Sarasota, FL (WorkersCompensation.com) – Emergency room visits involving opioid prescriptions are one of the risk factors for long-term opioid use. Research has shown that 17 percent of patients who filled their first opioid prescription for a minor painful condition were still using the drugs one year later. But a new study suggests physicians in emergency departments are increasingly turning to alternatives to treat pain.
“The overall percentage of all ED visits by adults at which opioids were prescribed at discharge increased from 19.0% in 2006–2007 to 21.5% in 2010–2011, and decreased to 14.6% in 2016–2017, representing a 30.1% decrease between 2006–2007 and 2016–2017, said the study from the National Health Statistics Report.
The data used for the study was from the 2006-2017 National Hospital Ambulatory Medical Care Survey and included all ED visits by patients aged 18 and over. It involved opioids prescribed at ED discharge, with the results measured in two-year periods
The increased percentage of opioids doled out to ER patients from the 2006-2007 to the 2010-2011 period is not surprising, given this was the time the opioid epidemic was going into full swing. The reduction in opioid prescriptions in EDs from 2010-2011 to the 2016-2017 timeframe corresponds to the decreased rate of opioid prescriptions in the workers’ compensation system, as well as the healthcare system in general. The authors speculate the reasons relate to the concerted efforts to mitigate the overprescribing and misuse of opioids.
“The decreasing trend starting in 2010–2011 may be related to several factors: decreasing volume of prescription opioids; the hundreds of local, state, and federal programs that were implemented with the goal of changing prescribing practices; and prescription drug monitoring programs,” they said.
In addition to the reduction in overall ED opioid prescriptions was a decrease in the percentage of visits with morphine-equivalent and stronger-than-morphine opioids prescribed at discharge. That percentage increased from the 2006-2007 period to 2010-2011, then decreased in the ensuing years. Visits with weaker-than-morphine opioids decreased from 2006-2007 to 2010-2011, then increased from 2012-2013 to the 2016-2017 period.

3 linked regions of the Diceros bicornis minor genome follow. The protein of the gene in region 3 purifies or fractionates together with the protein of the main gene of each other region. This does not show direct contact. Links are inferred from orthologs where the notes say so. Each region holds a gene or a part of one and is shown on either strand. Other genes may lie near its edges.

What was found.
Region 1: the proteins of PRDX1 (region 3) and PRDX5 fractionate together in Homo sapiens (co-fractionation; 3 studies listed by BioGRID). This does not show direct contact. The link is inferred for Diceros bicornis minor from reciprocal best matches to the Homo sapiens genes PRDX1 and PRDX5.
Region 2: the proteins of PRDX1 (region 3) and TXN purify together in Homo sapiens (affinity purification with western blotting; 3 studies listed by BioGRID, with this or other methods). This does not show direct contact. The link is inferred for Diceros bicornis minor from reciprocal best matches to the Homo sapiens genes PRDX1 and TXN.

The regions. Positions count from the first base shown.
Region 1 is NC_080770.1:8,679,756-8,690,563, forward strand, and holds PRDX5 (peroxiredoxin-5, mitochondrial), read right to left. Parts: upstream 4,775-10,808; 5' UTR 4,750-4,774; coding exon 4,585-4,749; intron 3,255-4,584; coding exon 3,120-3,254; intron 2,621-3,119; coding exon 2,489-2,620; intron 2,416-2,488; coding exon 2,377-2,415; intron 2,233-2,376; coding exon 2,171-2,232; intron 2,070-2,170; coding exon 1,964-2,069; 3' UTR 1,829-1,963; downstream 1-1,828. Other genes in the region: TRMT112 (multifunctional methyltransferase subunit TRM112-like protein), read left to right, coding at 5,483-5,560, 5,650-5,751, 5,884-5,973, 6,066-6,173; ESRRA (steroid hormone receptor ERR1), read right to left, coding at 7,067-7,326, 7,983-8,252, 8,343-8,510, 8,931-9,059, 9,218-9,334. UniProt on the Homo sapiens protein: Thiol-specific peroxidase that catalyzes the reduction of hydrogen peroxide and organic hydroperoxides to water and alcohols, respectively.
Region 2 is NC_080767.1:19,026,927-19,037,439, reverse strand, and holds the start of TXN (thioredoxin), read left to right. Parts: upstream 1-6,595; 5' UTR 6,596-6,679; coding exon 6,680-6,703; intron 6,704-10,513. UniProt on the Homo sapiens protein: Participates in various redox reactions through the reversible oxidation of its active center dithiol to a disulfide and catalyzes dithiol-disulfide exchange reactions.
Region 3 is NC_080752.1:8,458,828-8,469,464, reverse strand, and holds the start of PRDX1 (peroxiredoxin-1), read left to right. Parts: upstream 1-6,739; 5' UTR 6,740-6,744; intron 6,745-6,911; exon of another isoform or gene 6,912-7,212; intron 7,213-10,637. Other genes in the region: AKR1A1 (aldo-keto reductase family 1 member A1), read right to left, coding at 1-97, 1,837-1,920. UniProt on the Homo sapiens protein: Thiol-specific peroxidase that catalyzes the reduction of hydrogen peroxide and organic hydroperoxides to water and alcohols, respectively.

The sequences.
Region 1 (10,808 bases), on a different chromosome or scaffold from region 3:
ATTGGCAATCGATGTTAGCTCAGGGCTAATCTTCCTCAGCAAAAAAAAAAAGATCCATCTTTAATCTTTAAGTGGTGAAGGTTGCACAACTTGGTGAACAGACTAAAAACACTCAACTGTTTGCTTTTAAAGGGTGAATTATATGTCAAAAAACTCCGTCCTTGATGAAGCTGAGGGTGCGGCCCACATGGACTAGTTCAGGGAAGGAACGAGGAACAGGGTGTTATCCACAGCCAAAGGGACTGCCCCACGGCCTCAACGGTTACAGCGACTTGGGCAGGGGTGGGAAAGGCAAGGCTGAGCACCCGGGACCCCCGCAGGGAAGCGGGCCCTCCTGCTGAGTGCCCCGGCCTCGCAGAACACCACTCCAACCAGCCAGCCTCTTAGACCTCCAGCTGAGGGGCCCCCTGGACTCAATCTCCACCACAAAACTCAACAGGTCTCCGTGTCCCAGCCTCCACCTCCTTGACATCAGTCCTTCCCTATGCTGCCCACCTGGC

“The upward trend in the percentage of visits with weaker-than-morphine opioids and corresponding downward trend in the percentage of visits with stronger-than-morphine and morphine-equivalent opioids in recent years may potentially be attributed to changing prescribing practices as a result of guidelines and policies created to monitor and reduce opioid prescribing in the United States,” the authors wrote.
Acetaminophen-hydrocodone remained the most commonly prescribed opioid throughout the study period, although there was a decrease in these prescriptions after the combination medication was rescheduled from a schedule III to a schedule II controlled substance in 2014. Corresponding with that reduction was an increase in tramadol and acetaminophen-codeine. “Tramadol, the second-most prescribed opioid in 2016–2017, is historically known as having a lesser risk of dependence,” the study says, “however, a recent study reported surgical patients receiving tramadol had a higher risk of prolonged use than those receiving other common opioids.”
Reasons for Opioids in EDs
Dental pain was the top diagnosis associated with opioid prescriptions at discharge from EDs. “Patients presenting to the ED complaining of dental pain often report very high levels of pain on numeric rating scales,” according to the report. “Furthermore, EDs generally do not have dental professionals on staff who can treat the underlying cause of the pain, and instead use opioids as the main form of treatment. Recent studies report an increase in ED visits for dental disease, a condition that has been associated with drug-seeking behavior.”
Kidney stones, fractures, back pain and extremity pain were the next highest diagnoses associated with a high percentage of ED visits with opioids prescribed at discharge. The percentage of opioids prescribed for extremity and back pain decreased substantially from 2010-2011 to 2016-2017.
“This decrease may be explained by changing prescribing behaviors of ED providers in response to the opioid epidemic combined with evidence that nonopioid analgesics are just as effective as commonly prescribed opioids in the treatment of acute extremity and back pain,” the authors said.